Presenter: Dr. Christine Ateah, RN, Professor, College of Nursing; Vice-Dean Education, Rady Faculty of Health Sciences
Title: Mothering, Guiding and Responding to Children: Considering the Context of Intimate Partner Violence
Abstract: Intimate partner violence (IPV) has many negative outcomes for women, children, and families. However, there are opposing perspectives and findings with respect to the effects on mothering for abused women. If service providers assume that abused mothers are compromised in their parenting, the larger issue of male violence and women’s and children’s safety can be minimized or even ignored. The question posed in this study was whether there were differences in reported positive parenting responses with children between women who have experienced IPV and those who have not experienced IPV. The study sample of 1211 mothers came from two studies: The National Longitudinal Survey of Children and Youth, and The Healing Journey: A Longitudinal Study of Mothers Affected by Intimate Partner Violence. Adaptations of Strayhorn and Weidman’s Positive Interaction and Rational Parenting scales (1988), were used to measure parenting interactions. First, bivariate correlations between the outcome variables and maternal age, maternal education, child age, and child sex were calculated to determine whether any of these variables were significantly related to the Positive Interaction Scale or Rational Parenting Scale. ANCOVA was then used to determine if mothers who had experienced IPV differed in their scores on the two parenting scales from mothers who had not experienced IPV. Findings do not support the notion that abused women are compromised in their parenting responses with their children in regards to positive interactions and behaviour management. Recommendations include the need for a greater focus on the prevention of IPV, providing appropriate support for mothers who experience IPV, and addressing the source of the violence.
Presenter: Dr. Lisa Hoplock, Postdoctoral Fellow, College of Nursing, Rady Faculty of Health Sciences, University of Manitoba
Title: Will she say yes? Traditionalism within accepted and rejected marriage proposals
Abstract: Rituals communicate one’s values and are a way to bond with others (Rossano, 2014). One common, understudied, ritual is the marriage proposal. People judge the strength of a couple’s relationship and the legitimacy of the proposal based on the presence of the ritualistic elements, with the engagement ring holding special significance (Schweingruber et al., 2004, 2008). However, existing research has only focused on accepted proposals and has yet to examine traditionalism within rejected proposals. The present research fills this gap. Because the behavioural script is well known in Western society, we hypothesized that there would be high rates of traditional behaviours across proposal outcomes. We conducted a content analysis of 252 marriage proposal videos (40 rejected proposals, 252 accepted proposals; Study 1) and 400 written accounts (200 rejected proposals, 200 accepted proposals; Study 2). Trained coders coded for traditionalistic behaviour (e.g., offering a ring) and explored for themes in the data. Encouraging traditionalism emerged as a theme. For example, proposers were encouraged to ask, “Will you marry me” if it was not asked. Results also indicated that rejected men performed fewer traditional behaviours than accepted men. Furthermore, the odds of a proposal being accepted were 3-4 times higher if the proposer bent on one knee and 9-18 times higher if the proposer presented a ring. Regardless of outcome, the people present were sometimes upset when the script was violated. Taken together, this research highlights the importance of traditionalism and illuminates behaviour within rejected proposals. Future research directions will be discussed.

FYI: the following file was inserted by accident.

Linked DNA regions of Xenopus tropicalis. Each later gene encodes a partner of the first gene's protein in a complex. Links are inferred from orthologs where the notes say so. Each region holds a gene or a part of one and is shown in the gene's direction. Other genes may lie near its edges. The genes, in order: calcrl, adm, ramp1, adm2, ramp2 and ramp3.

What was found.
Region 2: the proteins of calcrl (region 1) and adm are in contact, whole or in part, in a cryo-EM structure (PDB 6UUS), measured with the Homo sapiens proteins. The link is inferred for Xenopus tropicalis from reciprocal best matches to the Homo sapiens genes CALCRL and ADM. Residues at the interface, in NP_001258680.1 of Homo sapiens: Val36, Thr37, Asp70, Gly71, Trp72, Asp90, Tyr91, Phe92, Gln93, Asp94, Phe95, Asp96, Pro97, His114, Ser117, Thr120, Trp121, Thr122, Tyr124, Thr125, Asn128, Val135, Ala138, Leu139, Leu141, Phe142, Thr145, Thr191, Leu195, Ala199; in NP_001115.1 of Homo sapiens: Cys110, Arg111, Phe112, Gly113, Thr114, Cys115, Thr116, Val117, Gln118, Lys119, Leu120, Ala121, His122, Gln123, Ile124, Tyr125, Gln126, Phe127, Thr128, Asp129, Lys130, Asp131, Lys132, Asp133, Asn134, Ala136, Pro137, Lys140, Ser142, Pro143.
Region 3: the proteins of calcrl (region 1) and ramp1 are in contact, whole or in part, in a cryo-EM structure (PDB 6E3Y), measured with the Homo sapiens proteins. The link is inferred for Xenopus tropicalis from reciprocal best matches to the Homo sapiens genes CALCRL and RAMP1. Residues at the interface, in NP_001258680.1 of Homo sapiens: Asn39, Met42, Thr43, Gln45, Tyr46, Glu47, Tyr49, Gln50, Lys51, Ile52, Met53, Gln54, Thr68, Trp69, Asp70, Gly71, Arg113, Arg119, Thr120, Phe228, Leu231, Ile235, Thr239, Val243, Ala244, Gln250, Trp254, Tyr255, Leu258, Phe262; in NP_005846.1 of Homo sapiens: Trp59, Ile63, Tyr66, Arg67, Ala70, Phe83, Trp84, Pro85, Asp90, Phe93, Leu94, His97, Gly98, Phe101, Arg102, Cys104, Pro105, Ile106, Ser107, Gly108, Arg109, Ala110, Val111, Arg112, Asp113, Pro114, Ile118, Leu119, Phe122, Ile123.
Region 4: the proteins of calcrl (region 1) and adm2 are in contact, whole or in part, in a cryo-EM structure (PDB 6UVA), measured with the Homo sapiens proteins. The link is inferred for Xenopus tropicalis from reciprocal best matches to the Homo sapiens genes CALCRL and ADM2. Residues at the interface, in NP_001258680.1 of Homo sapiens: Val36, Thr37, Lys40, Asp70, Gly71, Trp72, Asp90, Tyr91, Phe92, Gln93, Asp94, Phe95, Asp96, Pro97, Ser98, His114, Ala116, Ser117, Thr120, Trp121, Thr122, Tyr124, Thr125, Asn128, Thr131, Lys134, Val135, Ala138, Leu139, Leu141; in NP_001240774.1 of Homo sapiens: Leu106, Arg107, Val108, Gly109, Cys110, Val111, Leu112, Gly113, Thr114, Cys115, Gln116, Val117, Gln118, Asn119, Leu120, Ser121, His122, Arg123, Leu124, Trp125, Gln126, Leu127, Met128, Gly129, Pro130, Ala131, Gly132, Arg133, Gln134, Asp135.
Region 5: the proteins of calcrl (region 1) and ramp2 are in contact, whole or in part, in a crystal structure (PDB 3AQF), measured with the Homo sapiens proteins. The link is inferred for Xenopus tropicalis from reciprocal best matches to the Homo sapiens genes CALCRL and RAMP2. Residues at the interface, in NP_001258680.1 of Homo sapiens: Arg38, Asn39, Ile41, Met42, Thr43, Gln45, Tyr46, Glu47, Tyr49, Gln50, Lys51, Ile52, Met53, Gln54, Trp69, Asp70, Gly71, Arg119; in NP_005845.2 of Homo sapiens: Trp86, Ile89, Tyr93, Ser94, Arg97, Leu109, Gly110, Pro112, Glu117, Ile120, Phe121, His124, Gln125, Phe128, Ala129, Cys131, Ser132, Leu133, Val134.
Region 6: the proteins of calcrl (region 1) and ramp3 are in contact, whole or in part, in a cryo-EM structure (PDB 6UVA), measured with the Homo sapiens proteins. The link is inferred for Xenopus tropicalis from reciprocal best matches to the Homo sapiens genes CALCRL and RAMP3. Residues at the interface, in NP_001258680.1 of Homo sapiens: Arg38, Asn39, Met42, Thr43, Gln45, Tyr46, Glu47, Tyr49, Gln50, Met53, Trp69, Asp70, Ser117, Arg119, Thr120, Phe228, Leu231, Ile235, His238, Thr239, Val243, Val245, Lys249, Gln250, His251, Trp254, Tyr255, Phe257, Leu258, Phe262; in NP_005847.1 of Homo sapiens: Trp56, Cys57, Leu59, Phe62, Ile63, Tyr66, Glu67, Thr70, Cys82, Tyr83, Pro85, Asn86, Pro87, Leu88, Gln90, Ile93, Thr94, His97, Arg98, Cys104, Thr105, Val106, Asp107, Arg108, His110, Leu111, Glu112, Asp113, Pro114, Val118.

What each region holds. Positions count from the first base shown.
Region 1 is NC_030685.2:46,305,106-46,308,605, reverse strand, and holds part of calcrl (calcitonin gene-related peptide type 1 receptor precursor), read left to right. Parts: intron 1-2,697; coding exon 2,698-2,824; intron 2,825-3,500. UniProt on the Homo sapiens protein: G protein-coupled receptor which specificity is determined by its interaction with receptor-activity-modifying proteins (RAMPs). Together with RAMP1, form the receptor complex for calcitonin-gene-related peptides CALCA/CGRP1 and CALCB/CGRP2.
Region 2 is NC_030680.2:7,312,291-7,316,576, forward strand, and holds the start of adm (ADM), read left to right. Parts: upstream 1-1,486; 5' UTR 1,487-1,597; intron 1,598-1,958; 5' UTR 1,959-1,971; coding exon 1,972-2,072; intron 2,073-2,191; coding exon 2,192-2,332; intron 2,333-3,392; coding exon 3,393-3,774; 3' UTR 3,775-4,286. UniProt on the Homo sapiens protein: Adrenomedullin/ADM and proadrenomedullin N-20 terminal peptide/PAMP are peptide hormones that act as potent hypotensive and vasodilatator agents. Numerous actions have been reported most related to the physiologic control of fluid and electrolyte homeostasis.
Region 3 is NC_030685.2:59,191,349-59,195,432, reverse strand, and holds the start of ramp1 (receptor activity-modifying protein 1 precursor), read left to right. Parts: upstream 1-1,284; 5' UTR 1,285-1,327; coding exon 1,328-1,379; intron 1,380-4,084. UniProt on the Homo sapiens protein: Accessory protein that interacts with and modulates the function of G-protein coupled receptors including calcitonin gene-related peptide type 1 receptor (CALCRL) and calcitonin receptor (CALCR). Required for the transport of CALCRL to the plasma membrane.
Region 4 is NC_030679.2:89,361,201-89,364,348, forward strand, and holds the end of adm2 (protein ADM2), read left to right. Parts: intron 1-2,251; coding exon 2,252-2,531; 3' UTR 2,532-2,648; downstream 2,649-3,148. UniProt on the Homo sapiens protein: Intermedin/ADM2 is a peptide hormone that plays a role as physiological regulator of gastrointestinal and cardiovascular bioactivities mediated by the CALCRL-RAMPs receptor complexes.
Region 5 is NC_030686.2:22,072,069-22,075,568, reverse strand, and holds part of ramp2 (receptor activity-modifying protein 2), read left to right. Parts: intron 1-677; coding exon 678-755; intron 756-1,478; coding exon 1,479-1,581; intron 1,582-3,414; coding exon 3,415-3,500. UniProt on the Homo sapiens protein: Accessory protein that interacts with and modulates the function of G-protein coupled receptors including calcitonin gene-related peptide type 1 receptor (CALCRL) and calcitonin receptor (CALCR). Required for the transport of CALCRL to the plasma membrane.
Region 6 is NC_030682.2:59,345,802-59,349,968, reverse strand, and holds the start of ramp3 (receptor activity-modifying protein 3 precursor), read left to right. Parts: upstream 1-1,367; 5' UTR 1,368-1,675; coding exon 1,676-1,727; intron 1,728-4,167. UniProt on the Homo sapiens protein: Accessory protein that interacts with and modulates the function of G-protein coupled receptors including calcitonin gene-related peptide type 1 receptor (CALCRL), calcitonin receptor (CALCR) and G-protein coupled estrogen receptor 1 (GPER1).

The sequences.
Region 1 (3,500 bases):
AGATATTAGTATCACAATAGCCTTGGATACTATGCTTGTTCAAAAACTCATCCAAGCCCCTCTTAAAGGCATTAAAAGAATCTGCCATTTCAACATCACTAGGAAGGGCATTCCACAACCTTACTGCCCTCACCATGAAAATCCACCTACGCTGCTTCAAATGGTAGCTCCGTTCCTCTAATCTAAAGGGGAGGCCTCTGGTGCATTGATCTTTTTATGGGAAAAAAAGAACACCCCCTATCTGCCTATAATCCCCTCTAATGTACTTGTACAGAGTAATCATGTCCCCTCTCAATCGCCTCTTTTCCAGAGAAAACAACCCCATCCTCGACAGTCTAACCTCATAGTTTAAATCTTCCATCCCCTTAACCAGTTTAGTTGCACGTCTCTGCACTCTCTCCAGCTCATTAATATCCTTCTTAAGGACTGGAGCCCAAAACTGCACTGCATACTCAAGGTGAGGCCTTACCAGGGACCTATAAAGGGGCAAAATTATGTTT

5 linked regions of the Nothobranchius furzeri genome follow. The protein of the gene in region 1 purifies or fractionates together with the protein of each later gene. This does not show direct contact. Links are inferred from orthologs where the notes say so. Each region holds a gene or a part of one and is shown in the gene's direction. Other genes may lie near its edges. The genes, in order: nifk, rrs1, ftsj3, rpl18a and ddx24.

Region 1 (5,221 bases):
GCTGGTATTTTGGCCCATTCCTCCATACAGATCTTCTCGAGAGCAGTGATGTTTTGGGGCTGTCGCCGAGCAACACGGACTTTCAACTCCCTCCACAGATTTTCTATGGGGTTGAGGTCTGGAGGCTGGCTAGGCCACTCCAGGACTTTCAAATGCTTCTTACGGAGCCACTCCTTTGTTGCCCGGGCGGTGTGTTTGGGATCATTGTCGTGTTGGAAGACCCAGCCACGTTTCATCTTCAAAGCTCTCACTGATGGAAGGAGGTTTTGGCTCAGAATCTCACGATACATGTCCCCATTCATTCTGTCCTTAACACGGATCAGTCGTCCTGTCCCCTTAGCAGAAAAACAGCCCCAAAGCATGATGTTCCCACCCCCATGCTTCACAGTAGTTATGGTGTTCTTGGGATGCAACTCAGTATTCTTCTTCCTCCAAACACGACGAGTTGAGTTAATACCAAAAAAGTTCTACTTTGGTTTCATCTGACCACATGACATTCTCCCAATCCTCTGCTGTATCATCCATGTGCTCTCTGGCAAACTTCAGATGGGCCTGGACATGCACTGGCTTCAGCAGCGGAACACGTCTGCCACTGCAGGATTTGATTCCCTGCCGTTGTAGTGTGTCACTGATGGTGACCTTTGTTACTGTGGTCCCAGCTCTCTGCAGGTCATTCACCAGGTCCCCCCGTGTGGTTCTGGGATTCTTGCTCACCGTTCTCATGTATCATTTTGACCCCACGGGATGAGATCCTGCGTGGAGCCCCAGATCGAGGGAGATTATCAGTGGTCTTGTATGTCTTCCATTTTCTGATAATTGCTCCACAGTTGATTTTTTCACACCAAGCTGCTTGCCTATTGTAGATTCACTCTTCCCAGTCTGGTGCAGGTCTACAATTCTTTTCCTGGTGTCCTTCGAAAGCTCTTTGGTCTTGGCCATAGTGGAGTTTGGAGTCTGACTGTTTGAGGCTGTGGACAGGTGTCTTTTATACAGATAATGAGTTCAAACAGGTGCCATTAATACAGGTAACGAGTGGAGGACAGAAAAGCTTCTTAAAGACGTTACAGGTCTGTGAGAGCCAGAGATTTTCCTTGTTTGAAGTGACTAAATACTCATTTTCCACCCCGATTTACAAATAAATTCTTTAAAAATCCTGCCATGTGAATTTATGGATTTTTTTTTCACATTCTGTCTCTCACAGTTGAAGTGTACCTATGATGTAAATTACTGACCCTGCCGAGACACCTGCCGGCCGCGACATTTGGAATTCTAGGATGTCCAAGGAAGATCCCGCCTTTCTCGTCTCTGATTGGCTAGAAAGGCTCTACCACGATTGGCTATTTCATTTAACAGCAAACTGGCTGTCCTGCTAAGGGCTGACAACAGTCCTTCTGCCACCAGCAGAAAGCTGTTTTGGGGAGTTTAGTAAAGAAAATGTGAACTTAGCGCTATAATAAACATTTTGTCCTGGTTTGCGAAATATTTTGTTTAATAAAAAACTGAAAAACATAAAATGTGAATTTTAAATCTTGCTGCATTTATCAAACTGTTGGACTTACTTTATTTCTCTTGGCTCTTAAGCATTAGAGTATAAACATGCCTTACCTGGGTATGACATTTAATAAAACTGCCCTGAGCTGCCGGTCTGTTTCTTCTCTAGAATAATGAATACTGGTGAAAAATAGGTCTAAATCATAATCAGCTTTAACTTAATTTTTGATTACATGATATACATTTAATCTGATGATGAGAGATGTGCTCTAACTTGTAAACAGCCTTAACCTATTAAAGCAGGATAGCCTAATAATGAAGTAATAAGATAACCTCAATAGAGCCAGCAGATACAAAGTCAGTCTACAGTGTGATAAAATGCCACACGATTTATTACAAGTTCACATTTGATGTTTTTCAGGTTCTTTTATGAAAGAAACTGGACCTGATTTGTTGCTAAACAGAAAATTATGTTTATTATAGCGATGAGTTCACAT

Presenter: Ms. Christine Finnbogasson, RN, MN
Title: Experiences and satisfaction with intrapartum care: a comparison of normal weight women to obese women
Abstract: Obesity is a steadily growing problem, and has both physiological and psychological consequences during pregnancy. Obese women may face discrimination which could shape their perceptions of maternity care. To date, few studies have studied the influence of body weight on patient satisfaction with care. The objectives of this study were: (1) to compare childbirth experiences and satisfaction with intrapartum care of normal weight (BMI between 18.5 and 24.9 kg/m2) and obese (BMI greater than or equal to 30.0 kg/m2) women and (2) to determine factors associated with satisfaction with intrapartum care. Guided by Barker’s (1997) pragmatic model of patient satisfaction, a descriptive comparative and correlational design was used to examine the relationship between childbirth experiences, weight discrimination, and satisfaction with intrapartum care among normal weight and obese women. Postpartum primiparous women (N = 138) in two Winnipeg hospitals completed a questionnaire package and had their chart reviewed (70 normal weight, 68 obese weight). Results: Using independent t-test, no significant differences in satisfaction with intrapartum care or childbirth experiences were found in the two weight groups. In the linear multiple regression model, perceived weight discrimination during labour and delivery was negatively associated (β = -5.78, p = 0.032), while professional support (β = 13.11, p < .001) and perceived control and safety (β = 3.25, p = 0.032) were positively associated with satisfaction with intrapartum care. Understanding factors that influence satisfaction with intrapartum care will assist healthcare providers and administrators to improve satisfaction in all women regardless of their weight.